Moving Into the Pits of Hell

At the age of twelve the act of moving into a new neighborhood is supposed to be a little terrifying. The idea of being alone, without friends and completely at a loss for familiarity with your surroundings is enough to scare anybody. I believe I may have been able to adjust to my new environment if that were all I had to deal with but what I discovered was beyond anything I could have imagined. If you could take the terror and fear that I have just described and move it from my imagination where it was residing into the depths of my soul where it could make me tremble and shake in horror, then you would understand how I felt when I first realized that I had moved into the pits of hell.

My previous neighborhood had what you would call a family orientation. Walking down the street meant passing in front of the homes where familiar faces lived. Some of the homes had families that you knew more intimately than others but all of them had something familiar about them and all of them made you feel like you were in your own environment. Growing up in such a neighborhood meant that I could walk for 5 or 6 blocks in any direction and point out the houses where my friends lived; where my fellow members of the Junior Sportsmen lived; where all the pretty girls I had a crush on lived. It also meant that I knew where the best locations were for playing a game of baseball, riding bikes, playing marbles or tossing a football.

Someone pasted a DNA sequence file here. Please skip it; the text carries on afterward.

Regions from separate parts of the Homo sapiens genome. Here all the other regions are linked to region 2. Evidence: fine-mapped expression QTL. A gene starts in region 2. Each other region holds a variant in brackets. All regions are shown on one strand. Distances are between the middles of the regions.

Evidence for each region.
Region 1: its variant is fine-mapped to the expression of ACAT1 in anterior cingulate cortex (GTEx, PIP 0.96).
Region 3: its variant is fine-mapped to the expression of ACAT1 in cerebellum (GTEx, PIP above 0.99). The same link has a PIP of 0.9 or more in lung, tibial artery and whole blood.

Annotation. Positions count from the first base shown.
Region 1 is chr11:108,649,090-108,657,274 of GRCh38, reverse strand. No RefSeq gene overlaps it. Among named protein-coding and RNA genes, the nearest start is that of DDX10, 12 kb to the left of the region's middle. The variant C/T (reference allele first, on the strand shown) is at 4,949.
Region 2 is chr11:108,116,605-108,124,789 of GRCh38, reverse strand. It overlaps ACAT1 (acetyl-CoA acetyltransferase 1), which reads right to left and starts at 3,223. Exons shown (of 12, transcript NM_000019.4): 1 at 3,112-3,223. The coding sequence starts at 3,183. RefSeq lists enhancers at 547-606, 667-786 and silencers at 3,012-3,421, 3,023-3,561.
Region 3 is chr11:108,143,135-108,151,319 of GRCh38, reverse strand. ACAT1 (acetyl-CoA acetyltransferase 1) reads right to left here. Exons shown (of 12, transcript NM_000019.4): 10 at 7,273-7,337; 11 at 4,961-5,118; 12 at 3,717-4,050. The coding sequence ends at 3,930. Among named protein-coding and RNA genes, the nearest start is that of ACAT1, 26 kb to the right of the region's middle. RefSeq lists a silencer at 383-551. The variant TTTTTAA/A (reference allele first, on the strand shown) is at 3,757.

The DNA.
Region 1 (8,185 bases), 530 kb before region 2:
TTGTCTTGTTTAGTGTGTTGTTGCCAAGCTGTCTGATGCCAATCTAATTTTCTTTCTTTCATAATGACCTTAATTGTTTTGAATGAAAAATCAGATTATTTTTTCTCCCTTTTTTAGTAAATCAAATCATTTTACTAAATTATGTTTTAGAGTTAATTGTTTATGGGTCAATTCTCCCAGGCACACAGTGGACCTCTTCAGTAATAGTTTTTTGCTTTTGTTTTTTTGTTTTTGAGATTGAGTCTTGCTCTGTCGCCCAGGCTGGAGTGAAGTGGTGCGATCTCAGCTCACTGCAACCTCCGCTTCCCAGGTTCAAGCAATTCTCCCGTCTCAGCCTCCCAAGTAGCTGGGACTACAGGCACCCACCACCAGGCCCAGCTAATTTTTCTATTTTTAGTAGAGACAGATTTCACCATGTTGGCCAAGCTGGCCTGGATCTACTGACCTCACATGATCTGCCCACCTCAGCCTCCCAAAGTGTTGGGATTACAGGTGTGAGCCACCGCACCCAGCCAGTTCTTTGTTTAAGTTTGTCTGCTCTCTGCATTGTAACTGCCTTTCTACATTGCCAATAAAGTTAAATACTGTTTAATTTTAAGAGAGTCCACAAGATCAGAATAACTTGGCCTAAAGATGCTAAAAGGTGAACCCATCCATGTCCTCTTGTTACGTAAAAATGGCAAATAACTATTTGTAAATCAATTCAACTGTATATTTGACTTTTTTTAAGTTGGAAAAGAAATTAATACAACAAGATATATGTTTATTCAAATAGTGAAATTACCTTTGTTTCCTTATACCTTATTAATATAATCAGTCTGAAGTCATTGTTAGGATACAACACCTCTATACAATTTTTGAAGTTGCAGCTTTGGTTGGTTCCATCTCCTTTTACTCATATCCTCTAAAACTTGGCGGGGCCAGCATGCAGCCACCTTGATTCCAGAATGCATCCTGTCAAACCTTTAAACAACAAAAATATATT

The horror of my new neighborhood was not in the lack of everything I knew to be familiar but in the presence of the group of evil looking guys that liked to hang out on the corner, across the street from where I now lived. The only consolation I could find in which to take comfort was that they were a half a block away and I was living in a back house where I could easily hide from their view. Also, the pretty girl that lived in the front house gave me hope for being able to make friends. Since we had moved in at the beginning of summer vacation I would have around three months before I would be forced to make direct contact with the gang bangers from down the street.

The girl that lived in the front house was named Curley Tops and, like the gang bangers on the corner, she was also my age. Her mother was pretty strict with her so she really couldn’t go anywhere except to spend her time sitting on her front steps. Little did I know at the time that over the course of the next three months we would become very close and she would change my life forever? Curley Tops and I spent almost every night together sitting on her steps listing to music on our radio and talking. During this time she taught me everything I needed to know to survive my encounter with the guys on the corner. More importantly, she taught me how to be a man.